You should go see this film. If you like great films and want a film that will keep you on the edge of your seat because the action has purpose, the soundtrack is amazing, the characters are compelling and the message is meaningful, than this is the film for you. This is the perfect film in it’s genre and I hope Edgar Wright wins awards for this masterpiece.  To any aspiring directors, take note of Wright’s work, he owns this craft as both a writer and director.

Final Score: 10 / 10. The first perfect film this year.

Shimmer Lake (2017): A Mystery Told in Reverse

I have yet to see a truly great film that is a Netflix original. Almost always the films go from bad to decent, though this is the first one I’ve seen since “Beats of no Nation” that was truly good. “Shimmer Lake” is very Coenesque in execution but doesn’t quite rise to the farcical comedies that pervades most of the Coen works. It is this lack of humor that really brings it down and keeps it from becoming great, though it is still worth checking out.

The film was directed by Oren Uziel who also wrote the film, while being produced by Adam Saunders and Britton Rizzio.

The story a small town sheriff named Walker who is investigating a bank robbery that involves his brother and two ex-friends. The story is told in reverse.

The Pros: The Premise – The idea of a small town bank robbery that turns into something bigger (being told from when the crime is done and the outcome to how it came about) is really cool. The setup was a large part of what kept me watching because I was waiting to learn more the different characters and their relationships. Rainn Wilson has so much charisma and I think having him be one of the first characters we meet who is so connected to the incident really strengthened the film.

The Cons: The Point of the Characters – This is a story full of betrayal and reveals, and at times does have comedy and even real drama between characters before many of them go full evil. It is this full range of character actions and types that fail to be a theme that are the largest con of the film. This film needed a focus for the mystery to truly be more than simply good.

I wish there was more to say about this film, but this is a film that doesn’t really have a larger point. It is a thriller and mystery where the catch is how the story is told (mystery in reverse) versus the point and themes of the story. I’m avoiding spoilers since the reveal is one of the few reasons to see this film but I also found that because it lacked a larger farcical bent or any major theme that was consistent across the board makes it a story that I will recommend but do not consider great. This film strives to be a Coen film when it should have sought more of it’s own voice.

Final Score: 8 / 10 A solid mystery.

“The Blacklist” Season 1 Retrospect – A High Stakes Crime Drama With Consequences and Loss

The-Blacklist

     “The Blacklist” is a show that quite a few friends have recommended to me, and after finishing Season 1 I find that recommendation well worth it. I’m curious to see where future stories go, I felt for the characters we lost…and we got many compelling one-off villains as well as some good overarching game players too.

     Jon Bokencamp created the show in 2013 and he clearly has an idea where things are going as we get a good arc throughout Season 1 and even all the villains of the week are connected in such a way that we get an overall narrative arc which is a difficult thing to pull off in a 22 episode structure. It is for this reason that after I finish this series when it has finally ended I’ll look at doing individual episode reviews.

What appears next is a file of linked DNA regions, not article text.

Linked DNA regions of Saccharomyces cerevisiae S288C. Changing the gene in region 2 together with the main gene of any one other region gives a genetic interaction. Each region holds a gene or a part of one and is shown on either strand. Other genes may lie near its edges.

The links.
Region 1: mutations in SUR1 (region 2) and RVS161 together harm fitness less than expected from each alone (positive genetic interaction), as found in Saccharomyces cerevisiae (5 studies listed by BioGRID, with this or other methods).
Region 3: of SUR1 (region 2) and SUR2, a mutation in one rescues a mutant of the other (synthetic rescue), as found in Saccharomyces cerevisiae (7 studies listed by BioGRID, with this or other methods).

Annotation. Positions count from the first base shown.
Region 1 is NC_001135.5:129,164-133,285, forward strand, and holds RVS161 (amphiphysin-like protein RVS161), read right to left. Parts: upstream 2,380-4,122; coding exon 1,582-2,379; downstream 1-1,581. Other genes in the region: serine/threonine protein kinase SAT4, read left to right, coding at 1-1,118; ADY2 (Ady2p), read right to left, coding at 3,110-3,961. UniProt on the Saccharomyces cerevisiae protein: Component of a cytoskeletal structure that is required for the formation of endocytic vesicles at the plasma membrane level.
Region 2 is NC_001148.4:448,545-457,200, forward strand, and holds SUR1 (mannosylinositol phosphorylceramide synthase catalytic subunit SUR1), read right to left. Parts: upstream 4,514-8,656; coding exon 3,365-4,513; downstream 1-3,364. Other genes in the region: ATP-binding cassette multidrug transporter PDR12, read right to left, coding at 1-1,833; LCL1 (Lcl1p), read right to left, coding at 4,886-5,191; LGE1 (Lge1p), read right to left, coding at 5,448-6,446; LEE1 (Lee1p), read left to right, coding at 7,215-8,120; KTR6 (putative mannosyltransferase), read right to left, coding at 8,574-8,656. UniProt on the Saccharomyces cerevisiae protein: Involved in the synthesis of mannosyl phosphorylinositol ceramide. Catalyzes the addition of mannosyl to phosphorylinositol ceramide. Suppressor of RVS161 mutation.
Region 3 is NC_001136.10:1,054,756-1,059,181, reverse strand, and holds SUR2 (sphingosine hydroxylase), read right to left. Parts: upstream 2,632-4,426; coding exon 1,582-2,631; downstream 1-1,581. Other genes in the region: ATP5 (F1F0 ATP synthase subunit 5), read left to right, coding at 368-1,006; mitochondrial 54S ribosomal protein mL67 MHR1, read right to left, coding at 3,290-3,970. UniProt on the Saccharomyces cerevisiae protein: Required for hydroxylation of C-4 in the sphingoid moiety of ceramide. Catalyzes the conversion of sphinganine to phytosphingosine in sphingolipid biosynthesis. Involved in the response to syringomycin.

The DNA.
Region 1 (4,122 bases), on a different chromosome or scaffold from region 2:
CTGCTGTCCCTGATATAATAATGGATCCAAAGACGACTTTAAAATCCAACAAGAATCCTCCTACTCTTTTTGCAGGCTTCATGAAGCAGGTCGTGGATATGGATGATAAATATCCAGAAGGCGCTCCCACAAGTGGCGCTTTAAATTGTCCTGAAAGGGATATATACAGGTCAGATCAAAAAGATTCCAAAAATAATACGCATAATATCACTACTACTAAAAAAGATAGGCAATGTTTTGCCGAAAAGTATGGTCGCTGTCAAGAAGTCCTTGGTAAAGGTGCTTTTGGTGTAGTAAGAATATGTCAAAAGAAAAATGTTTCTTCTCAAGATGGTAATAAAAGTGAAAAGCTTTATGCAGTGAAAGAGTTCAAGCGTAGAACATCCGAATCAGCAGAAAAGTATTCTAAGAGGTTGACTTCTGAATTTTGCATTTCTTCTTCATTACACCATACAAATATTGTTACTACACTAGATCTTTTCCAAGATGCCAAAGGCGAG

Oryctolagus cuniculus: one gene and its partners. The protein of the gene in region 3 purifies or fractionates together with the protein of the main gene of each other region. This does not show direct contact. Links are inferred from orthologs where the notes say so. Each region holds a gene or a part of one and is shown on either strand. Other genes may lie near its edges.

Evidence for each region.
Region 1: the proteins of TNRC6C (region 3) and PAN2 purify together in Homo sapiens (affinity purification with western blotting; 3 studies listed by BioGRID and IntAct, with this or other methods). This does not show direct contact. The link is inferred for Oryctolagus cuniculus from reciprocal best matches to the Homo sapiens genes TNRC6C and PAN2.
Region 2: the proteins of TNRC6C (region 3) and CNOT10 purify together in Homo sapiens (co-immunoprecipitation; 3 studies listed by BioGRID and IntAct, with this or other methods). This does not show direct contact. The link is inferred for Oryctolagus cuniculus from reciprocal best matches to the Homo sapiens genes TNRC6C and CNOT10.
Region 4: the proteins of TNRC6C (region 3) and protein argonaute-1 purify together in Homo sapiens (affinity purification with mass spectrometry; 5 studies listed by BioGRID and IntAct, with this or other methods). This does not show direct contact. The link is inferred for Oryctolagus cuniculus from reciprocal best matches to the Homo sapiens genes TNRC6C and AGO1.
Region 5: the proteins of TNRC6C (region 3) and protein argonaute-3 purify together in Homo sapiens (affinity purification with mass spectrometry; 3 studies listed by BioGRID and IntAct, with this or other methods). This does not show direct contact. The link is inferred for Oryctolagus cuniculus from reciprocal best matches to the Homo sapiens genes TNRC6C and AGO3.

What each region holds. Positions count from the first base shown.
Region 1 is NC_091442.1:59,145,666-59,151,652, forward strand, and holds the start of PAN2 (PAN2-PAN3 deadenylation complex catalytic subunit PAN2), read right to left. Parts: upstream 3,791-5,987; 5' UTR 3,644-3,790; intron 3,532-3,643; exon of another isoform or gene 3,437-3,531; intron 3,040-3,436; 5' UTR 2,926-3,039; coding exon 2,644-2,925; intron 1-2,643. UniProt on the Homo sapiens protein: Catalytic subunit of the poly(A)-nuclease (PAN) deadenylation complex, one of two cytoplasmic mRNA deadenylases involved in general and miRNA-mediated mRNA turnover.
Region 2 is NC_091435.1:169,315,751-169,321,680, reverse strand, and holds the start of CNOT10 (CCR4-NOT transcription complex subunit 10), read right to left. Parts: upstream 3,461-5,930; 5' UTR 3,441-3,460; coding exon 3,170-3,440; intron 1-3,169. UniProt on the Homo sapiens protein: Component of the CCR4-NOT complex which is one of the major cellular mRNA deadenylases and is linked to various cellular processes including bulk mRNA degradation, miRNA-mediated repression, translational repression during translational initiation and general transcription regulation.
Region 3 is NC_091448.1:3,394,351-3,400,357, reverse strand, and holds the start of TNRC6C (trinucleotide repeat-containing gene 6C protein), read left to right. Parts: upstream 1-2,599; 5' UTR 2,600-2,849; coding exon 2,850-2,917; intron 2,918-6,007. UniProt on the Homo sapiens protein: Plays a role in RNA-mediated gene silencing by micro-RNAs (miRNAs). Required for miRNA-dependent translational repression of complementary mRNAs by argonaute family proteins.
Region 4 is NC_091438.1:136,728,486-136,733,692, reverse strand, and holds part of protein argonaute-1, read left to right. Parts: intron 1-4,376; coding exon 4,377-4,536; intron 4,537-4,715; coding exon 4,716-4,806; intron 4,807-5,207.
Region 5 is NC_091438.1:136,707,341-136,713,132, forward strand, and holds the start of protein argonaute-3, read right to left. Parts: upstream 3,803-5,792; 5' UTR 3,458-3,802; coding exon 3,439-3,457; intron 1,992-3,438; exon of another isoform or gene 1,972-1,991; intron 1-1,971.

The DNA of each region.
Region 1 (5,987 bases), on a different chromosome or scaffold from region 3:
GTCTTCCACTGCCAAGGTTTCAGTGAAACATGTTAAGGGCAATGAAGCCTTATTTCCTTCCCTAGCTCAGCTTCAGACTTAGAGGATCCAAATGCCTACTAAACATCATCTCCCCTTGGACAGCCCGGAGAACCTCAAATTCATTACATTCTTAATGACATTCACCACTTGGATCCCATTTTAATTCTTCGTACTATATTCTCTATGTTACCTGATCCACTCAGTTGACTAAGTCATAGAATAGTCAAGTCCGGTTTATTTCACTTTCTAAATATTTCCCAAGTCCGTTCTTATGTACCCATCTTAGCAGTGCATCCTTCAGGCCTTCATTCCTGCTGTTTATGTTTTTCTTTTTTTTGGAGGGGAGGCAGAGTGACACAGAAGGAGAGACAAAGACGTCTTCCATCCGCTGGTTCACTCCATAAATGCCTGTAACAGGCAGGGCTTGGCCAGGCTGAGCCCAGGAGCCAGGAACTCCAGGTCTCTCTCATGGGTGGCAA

The story involved Raymond “Red” Reddington (James Spader) turning himself into the FBI in order to bring down a mysterious organization that is at war with him. He does this through the rookie FBI agent Elizabeth Keen (Megan Boone) who he is connected to in some way as he provides her and the Special Task Force with a list of names of the Blacklist.

This review does contain spoilers.

The Pros: The Villains – This is a show with a lot of complicated villains, which is why I’m giving them their own section. These were the villains who stood out the most on the Blacklist who weren’t game changers or players in a larger game.

The Courier – This is a guy who doesn’t feel pain and is introduced wearing a mask. He is the one criminals use since they don’t trust each other as if either goes back on the deal he will kill them both. He is also still human too as he ends up opening up about who hired him and who he works for in order to lessen his brother’s sentence in prison. He also grew up in a family of abuse.

General Ludd – Ludd is an organization that is trying to bring down Capitalism and has a very V for Vendetta feel to them. They succeed in their attacks and it is only at the very end that their leader is finally caught and killed.

Anslo Garrick – Garrick was betrayed by Red and gets revenge by killing Zheng and nearly killing Zuma. He’s ruthless and is only a tool of the larger players but he is a good Dragon as he and the Wild Boys easily take out the Task Force.

The Good Samaritan – This is a killer who targets abusers and kills them the way they abused their spouse or child. He was a complex villain who was at the end of the day a vigilante and his way of dealing with abuse showed how he had become the abuser.

The Judge – The Judge like the Good Samaritan targets corrupt officials who put away innocent people. She is a fascinating character as she does have some semblance of justice and is celebrated by the criminals when she is brought in as she was one of their only advocates. She’s a character I’d like to see again.